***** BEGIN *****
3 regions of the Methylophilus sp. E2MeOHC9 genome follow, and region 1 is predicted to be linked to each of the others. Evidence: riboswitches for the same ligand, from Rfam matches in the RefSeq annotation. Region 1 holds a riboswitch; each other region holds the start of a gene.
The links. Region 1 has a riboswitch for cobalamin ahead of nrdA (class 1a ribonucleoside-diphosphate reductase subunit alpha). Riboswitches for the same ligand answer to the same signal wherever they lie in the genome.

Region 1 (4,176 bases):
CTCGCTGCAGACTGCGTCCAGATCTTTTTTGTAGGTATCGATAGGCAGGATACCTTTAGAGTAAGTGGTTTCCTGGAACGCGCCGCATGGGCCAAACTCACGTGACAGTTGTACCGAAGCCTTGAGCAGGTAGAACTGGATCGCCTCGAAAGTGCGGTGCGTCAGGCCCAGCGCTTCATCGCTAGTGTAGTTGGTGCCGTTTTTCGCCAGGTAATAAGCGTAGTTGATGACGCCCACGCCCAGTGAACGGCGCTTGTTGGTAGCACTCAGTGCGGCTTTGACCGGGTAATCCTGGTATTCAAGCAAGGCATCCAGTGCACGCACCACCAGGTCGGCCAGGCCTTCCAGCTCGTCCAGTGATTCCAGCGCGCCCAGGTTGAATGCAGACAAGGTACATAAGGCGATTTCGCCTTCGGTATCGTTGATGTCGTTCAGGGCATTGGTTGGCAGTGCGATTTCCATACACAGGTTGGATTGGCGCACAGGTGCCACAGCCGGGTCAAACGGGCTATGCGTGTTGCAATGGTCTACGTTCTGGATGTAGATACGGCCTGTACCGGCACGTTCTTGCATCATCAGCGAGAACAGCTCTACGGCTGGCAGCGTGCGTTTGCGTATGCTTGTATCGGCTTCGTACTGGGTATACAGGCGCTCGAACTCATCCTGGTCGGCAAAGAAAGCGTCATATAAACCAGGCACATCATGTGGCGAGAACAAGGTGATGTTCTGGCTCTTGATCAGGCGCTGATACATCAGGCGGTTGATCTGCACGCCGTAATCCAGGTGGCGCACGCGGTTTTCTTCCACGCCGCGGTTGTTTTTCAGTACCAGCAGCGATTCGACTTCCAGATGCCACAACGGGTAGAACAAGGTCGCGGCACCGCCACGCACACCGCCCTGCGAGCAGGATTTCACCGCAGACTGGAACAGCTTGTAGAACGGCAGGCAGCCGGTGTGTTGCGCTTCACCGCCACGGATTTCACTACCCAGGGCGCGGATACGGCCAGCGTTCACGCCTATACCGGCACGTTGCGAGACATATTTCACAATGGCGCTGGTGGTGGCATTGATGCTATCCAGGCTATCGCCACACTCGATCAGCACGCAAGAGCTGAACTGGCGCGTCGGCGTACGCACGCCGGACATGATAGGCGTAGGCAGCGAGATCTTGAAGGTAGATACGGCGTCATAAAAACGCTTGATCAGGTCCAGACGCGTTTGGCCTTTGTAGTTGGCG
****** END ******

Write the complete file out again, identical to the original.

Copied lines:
3 regions of the Methylophilus sp. E2MeOHC9 genome follow, and region 1 is predicted to be linked to each of the others. Evidence: riboswitches for the same ligand, from Rfam matches in the RefSeq annotation. Region 1 holds a riboswitch; each other region holds the start of a gene.
The links. Region 1 has a riboswitch for cobalamin ahead of nrdA (class 1a ribonucleoside-diphosphate reductase subunit alpha). Riboswitches for the same ligand answer to the same signal wherever they lie in the genome.

Region 1 (4,176 bases):
CTCGCTGCAGACTGCGTCCAGATCTTTTTTGTAGGTATCGATAGGCAGGATACCTTTAGAGTAAGTGGTTTCCTGGAACGCGCCGCATGGGCCAAACTCACGTGACAGTTGTACCGAAGCCTTGAGCAGGTAGAACTGGATCGCCTCGAAAGTGCGGTGCGTCAGGCCCAGCGCTTCATCGCTAGTGTAGTTGGTGCCGTTTTTCGCCAGGTAATAAGCGTAGTTGATGACGCCCACGCCCAGTGAACGGCGCTTGTTGGTAGCACTCAGTGCGGCTTTGACCGGGTAATCCTGGTATTCAAGCAAGGCATCCAGTGCACGCACCACCAGGTCGGCCAGGCCTTCCAGCTCGTCCAGTGATTCCAGCGCGCCCAGGTTGAATGCAGACAAGGTACATAAGGCGATTTCGCCTTCGGTATCGTTGATGTCGTTCAGGGCATTGGTTGGCAGTGCGATTTCCATACACAGGTTGGATTGGCGCACAGGTGCCACAGCCGGGTCAAACGGGCTATGCGTGTTGCAATGGTCTACGTTCTGGATGTAGATACGGCCTGTACCGGCACGTTCTTGCATCATCAGCGAGAACAGCTCTACGGCTGGCAGCGTGCGTTTGCGTATGCTTGTATCGGCTTCGTACTGGGTATACAGGCGCTCGAACTCATCCTGGTCGGCAAAGAAAGCGTCATATAAACCAGGCACATCATGTGGCGAGAACAAGGTGATGTTCTGGCTCTTGATCAGGCGCTGATACATCAGGCGGTTGATCTGCACGCCGTAATCCAGGTGGCGCACGCGGTTTTCTTCCACGCCGCGGTTGTTTTTCAGTACCAGCAGCGATTCGACTTCCAGATGCCACAACGGGTAGAACAAGGTCGCGGCACCGCCACGCACACCGCCCTGCGAGCAGGATTTCACCGCAGACTGGAACAGCTTGTAGAACGGCAGGCAGCCGGTGTGTTGCGCTTCACCGCCACGGATTTCACTACCCAGGGCGCGGATACGGCCAGCGTTCACGCCTATACCGGCACGTTGCGAGACATATTTCACAATGGCGCTGGTGGTGGCATTGATGCTATCCAGGCTATCGCCACACTCGATCAGCACGCAAGAGCTGAACTGGCGCGTCGGCGTACGCACGCCGGACATGATAGGCGTAGGCAGCGAGATCTTGAAGGTAGATACGGCGTCATAAAAACGCTTGATCAGGTCCAGACGCGTTTGGCCTTTGTAGTTGGCG